Your wastewater treatment plant has great quality effluent. Warm temperatures during summer helps by increasing bacteria activity. Once water temperatures reach the 20 - 35 degree C range, bacterial activity increases significantly as temperatures reach the ideal range for most organisms. The warm weather also can bring problems with insect pests including red worms. Tiny midge flies lay their eggs in wastewater treatment plants. Once the eggs hatch, midge larvae live on your microbial biomass or MLSS.
In normal waters, midge larvae feed on decaying plant materials and associated decomposing bacterial/fungi. While this helps recycle nutrients in nature, the larvae finding an abundant food source in with wastewater MLSS can cause a major loss of total solids. Faster growing heterotrophic bacteria can usually keep up with the problem. It is the slower growing AOB/NOB and PAO organisms that are most effected during a midge fly outbreak.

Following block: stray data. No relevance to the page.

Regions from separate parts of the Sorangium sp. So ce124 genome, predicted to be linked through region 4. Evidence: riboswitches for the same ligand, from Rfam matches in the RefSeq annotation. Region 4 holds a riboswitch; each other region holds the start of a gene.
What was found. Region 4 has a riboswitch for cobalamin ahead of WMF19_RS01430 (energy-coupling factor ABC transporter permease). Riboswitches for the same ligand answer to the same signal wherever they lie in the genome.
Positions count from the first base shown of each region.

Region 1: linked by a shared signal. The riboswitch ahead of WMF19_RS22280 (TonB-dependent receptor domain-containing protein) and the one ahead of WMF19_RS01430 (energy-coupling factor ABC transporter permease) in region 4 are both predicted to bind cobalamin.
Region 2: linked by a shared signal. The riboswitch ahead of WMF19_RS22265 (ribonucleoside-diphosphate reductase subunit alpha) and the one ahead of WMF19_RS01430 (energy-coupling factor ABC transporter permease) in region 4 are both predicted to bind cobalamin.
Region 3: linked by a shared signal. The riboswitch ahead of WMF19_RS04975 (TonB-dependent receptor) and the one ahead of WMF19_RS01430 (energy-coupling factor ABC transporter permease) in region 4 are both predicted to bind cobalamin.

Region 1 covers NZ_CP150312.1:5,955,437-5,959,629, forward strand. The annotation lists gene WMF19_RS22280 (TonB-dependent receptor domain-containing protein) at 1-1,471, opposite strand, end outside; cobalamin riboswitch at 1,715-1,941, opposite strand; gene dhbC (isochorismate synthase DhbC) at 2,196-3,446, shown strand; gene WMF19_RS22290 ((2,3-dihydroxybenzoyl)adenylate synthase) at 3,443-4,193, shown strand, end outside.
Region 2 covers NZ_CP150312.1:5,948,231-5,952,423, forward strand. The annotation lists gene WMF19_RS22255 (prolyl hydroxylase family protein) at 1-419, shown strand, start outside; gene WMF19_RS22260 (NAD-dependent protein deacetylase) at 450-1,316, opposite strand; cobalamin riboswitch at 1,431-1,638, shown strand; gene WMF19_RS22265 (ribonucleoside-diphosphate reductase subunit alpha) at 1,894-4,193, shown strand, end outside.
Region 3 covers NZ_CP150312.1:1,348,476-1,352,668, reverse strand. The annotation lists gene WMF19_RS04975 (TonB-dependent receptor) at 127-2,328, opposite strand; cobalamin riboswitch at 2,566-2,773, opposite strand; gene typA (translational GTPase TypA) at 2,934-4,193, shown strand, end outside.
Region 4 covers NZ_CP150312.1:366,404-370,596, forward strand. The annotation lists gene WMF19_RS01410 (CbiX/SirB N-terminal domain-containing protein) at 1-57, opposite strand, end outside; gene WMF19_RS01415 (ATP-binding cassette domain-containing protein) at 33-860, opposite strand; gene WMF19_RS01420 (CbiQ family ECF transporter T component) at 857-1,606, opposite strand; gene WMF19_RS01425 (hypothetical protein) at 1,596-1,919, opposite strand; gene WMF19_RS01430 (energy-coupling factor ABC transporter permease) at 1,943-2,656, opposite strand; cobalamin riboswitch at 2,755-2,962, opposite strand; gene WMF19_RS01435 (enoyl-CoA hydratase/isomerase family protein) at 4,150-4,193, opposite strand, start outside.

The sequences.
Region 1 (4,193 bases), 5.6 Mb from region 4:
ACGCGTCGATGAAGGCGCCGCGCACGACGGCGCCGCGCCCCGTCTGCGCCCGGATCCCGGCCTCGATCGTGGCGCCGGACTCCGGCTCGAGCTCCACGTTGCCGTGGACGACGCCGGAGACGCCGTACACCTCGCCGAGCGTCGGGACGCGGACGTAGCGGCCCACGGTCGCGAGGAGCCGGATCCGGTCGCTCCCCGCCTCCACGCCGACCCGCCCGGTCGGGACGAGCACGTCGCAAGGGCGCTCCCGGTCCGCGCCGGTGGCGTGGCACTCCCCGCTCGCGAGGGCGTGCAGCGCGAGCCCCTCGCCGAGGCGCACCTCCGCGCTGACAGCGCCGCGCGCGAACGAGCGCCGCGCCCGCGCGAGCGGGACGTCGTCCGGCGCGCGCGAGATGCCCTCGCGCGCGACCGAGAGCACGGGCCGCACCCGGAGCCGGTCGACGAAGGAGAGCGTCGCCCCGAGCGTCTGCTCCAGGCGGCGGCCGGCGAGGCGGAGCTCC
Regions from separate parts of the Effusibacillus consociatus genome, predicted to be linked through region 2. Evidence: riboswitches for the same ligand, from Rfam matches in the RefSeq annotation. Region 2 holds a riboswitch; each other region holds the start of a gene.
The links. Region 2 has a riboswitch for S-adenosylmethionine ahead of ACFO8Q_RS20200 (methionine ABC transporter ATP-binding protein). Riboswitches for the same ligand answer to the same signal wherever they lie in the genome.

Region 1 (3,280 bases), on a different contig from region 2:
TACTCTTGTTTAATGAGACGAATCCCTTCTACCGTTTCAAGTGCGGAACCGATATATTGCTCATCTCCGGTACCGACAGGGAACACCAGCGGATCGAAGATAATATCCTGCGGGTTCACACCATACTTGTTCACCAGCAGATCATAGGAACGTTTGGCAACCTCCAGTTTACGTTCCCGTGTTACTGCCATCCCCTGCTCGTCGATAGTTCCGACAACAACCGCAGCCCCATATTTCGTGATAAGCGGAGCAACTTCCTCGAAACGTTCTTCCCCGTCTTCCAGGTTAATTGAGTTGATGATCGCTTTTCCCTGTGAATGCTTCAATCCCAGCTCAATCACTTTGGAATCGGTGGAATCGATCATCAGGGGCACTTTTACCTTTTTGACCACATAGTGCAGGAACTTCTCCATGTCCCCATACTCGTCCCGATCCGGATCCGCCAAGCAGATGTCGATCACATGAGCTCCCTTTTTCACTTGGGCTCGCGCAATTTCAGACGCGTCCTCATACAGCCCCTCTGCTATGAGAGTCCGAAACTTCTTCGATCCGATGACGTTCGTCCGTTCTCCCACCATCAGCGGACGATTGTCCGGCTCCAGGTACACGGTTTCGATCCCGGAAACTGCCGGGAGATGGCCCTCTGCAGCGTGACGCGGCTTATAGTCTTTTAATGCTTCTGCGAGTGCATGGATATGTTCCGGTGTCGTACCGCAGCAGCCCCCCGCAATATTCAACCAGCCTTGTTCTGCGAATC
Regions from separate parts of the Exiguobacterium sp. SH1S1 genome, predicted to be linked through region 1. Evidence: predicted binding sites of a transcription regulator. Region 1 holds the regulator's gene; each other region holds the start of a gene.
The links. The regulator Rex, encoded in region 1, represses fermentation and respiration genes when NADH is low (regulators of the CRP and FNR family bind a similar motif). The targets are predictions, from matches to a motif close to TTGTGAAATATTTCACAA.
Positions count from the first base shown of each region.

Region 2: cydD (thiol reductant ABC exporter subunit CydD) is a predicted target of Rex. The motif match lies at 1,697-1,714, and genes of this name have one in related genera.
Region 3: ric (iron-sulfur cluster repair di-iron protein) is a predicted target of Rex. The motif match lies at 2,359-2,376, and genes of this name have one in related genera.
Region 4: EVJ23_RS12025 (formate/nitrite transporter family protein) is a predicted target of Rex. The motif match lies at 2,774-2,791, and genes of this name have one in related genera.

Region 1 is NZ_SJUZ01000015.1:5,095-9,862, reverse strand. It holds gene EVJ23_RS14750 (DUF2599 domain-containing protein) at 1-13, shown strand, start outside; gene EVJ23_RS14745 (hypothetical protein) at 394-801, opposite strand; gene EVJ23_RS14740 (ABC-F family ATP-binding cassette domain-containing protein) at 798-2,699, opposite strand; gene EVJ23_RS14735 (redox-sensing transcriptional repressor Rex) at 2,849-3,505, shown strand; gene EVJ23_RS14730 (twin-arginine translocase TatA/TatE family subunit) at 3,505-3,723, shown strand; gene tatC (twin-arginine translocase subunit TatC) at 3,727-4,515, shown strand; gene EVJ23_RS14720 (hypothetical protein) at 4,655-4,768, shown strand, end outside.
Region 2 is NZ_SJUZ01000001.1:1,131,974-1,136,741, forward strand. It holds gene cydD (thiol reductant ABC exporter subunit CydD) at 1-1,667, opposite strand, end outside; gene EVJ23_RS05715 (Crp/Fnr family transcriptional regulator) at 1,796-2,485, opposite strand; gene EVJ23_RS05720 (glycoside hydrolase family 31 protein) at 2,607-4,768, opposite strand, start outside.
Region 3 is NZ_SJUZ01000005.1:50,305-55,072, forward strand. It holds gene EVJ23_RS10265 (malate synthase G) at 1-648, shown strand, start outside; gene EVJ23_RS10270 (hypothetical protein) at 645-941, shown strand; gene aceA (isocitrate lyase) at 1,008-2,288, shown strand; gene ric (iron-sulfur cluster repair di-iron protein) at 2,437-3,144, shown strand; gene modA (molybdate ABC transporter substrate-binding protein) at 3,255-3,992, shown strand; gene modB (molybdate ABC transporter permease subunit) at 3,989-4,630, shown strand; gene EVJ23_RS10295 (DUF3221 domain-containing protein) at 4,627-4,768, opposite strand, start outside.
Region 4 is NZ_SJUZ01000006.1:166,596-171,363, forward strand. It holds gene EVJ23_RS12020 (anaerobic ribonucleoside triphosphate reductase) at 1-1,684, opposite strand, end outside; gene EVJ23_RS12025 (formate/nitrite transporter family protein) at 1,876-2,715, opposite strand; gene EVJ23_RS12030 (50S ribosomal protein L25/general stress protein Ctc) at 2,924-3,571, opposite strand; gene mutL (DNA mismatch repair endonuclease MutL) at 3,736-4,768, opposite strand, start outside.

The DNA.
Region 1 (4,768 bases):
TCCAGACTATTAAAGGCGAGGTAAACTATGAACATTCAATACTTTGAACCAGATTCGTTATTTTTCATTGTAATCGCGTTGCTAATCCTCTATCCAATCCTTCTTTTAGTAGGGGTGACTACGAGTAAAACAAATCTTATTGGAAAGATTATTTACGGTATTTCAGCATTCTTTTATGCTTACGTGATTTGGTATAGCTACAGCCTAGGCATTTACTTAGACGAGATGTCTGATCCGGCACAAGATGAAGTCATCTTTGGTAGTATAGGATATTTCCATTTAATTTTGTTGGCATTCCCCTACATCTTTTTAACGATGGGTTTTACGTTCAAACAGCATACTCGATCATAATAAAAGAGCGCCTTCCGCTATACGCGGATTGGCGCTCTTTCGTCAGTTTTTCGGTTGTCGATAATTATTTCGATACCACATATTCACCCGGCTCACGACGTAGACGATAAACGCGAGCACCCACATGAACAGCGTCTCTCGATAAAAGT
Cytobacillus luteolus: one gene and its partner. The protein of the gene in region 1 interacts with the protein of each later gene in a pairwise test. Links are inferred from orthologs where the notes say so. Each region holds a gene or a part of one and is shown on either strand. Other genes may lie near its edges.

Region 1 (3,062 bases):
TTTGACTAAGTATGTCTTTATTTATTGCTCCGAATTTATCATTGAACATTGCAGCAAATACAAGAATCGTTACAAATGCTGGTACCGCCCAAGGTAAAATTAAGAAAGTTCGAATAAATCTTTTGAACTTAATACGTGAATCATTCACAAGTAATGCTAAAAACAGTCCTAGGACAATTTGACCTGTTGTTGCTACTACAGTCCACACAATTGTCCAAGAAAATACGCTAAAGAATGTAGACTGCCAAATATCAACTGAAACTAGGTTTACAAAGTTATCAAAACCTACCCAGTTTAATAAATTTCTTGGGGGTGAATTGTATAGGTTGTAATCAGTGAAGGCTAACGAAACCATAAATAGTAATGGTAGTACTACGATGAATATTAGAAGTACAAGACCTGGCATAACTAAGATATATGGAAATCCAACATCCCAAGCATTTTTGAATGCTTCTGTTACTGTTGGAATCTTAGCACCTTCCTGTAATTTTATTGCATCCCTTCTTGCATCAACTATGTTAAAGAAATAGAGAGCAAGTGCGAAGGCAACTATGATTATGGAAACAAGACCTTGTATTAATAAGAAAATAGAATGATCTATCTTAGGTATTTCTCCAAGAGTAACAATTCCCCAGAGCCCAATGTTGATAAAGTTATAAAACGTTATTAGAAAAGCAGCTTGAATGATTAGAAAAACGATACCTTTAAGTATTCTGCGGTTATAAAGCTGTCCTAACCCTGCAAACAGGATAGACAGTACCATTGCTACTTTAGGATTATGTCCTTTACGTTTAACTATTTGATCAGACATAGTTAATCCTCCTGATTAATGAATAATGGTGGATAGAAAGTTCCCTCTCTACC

What can be done? The EPA has approved two options for combatting midge fly larvae.
Erik Rumbaugh has been involved in biological waste treatment for over 20 years. He has worked with industrial and municipal wastewater facilities to ensure optimal performance of their treatment systems. He is a founder of Aster Bio (www.asterbio.com) specializing in biological waste treatment.
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